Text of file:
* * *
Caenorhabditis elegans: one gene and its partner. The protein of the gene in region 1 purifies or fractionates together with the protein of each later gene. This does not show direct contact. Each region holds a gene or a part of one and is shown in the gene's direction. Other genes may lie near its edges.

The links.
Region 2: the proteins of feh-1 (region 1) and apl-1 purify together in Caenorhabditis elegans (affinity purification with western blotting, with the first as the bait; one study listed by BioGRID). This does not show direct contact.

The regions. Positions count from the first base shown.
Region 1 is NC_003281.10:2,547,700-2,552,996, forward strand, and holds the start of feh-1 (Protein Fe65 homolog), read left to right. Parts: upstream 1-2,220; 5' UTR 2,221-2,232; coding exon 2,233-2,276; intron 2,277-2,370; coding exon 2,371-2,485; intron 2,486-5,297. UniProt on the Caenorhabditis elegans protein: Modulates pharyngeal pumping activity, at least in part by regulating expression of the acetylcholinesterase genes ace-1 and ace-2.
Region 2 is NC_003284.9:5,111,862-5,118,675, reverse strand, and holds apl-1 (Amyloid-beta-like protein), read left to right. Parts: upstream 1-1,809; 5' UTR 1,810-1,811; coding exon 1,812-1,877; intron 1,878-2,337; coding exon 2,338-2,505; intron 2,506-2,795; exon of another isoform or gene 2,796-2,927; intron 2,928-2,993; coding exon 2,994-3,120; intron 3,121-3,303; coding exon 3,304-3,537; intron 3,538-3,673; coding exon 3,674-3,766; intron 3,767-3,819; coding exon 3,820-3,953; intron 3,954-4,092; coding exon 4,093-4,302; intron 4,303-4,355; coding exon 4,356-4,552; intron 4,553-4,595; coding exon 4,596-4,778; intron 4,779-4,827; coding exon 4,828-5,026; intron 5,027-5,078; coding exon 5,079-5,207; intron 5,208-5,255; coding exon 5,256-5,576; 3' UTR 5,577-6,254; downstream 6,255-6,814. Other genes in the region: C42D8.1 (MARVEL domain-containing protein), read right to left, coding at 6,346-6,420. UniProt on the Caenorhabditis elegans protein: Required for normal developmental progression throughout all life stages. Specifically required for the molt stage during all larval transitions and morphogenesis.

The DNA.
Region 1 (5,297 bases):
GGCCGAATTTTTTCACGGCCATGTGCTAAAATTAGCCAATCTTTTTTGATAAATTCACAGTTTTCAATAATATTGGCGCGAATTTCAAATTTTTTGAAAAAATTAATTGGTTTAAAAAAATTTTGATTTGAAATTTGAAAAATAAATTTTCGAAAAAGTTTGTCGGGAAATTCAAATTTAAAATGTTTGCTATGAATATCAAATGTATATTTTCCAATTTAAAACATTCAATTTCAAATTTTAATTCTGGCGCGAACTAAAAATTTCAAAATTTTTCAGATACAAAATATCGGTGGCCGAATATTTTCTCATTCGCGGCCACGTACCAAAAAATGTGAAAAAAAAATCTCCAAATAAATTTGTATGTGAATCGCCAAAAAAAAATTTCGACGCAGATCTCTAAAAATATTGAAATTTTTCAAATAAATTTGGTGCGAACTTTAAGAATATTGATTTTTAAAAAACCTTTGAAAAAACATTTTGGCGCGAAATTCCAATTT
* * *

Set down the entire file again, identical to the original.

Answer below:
Caenorhabditis elegans: one gene and its partner. The protein of the gene in region 1 purifies or fractionates together with the protein of each later gene. This does not show direct contact. Each region holds a gene or a part of one and is shown in the gene's direction. Other genes may lie near its edges.

The links.
Region 2: the proteins of feh-1 (region 1) and apl-1 purify together in Caenorhabditis elegans (affinity purification with western blotting, with the first as the bait; one study listed by BioGRID). This does not show direct contact.

The regions. Positions count from the first base shown.
Region 1 is NC_003281.10:2,547,700-2,552,996, forward strand, and holds the start of feh-1 (Protein Fe65 homolog), read left to right. Parts: upstream 1-2,220; 5' UTR 2,221-2,232; coding exon 2,233-2,276; intron 2,277-2,370; coding exon 2,371-2,485; intron 2,486-5,297. UniProt on the Caenorhabditis elegans protein: Modulates pharyngeal pumping activity, at least in part by regulating expression of the acetylcholinesterase genes ace-1 and ace-2.
Region 2 is NC_003284.9:5,111,862-5,118,675, reverse strand, and holds apl-1 (Amyloid-beta-like protein), read left to right. Parts: upstream 1-1,809; 5' UTR 1,810-1,811; coding exon 1,812-1,877; intron 1,878-2,337; coding exon 2,338-2,505; intron 2,506-2,795; exon of another isoform or gene 2,796-2,927; intron 2,928-2,993; coding exon 2,994-3,120; intron 3,121-3,303; coding exon 3,304-3,537; intron 3,538-3,673; coding exon 3,674-3,766; intron 3,767-3,819; coding exon 3,820-3,953; intron 3,954-4,092; coding exon 4,093-4,302; intron 4,303-4,355; coding exon 4,356-4,552; intron 4,553-4,595; coding exon 4,596-4,778; intron 4,779-4,827; coding exon 4,828-5,026; intron 5,027-5,078; coding exon 5,079-5,207; intron 5,208-5,255; coding exon 5,256-5,576; 3' UTR 5,577-6,254; downstream 6,255-6,814. Other genes in the region: C42D8.1 (MARVEL domain-containing protein), read right to left, coding at 6,346-6,420. UniProt on the Caenorhabditis elegans protein: Required for normal developmental progression throughout all life stages. Specifically required for the molt stage during all larval transitions and morphogenesis.

The DNA.
Region 1 (5,297 bases):
GGCCGAATTTTTTCACGGCCATGTGCTAAAATTAGCCAATCTTTTTTGATAAATTCACAGTTTTCAATAATATTGGCGCGAATTTCAAATTTTTTGAAAAAATTAATTGGTTTAAAAAAATTTTGATTTGAAATTTGAAAAATAAATTTTCGAAAAAGTTTGTCGGGAAATTCAAATTTAAAATGTTTGCTATGAATATCAAATGTATATTTTCCAATTTAAAACATTCAATTTCAAATTTTAATTCTGGCGCGAACTAAAAATTTCAAAATTTTTCAGATACAAAATATCGGTGGCCGAATATTTTCTCATTCGCGGCCACGTACCAAAAAATGTGAAAAAAAAATCTCCAAATAAATTTGTATGTGAATCGCCAAAAAAAAATTTCGACGCAGATCTCTAAAAATATTGAAATTTTTCAAATAAATTTGGTGCGAACTTTAAGAATATTGATTTTTAAAAAACCTTTGAAAAAACATTTTGGCGCGAAATTCCAATTT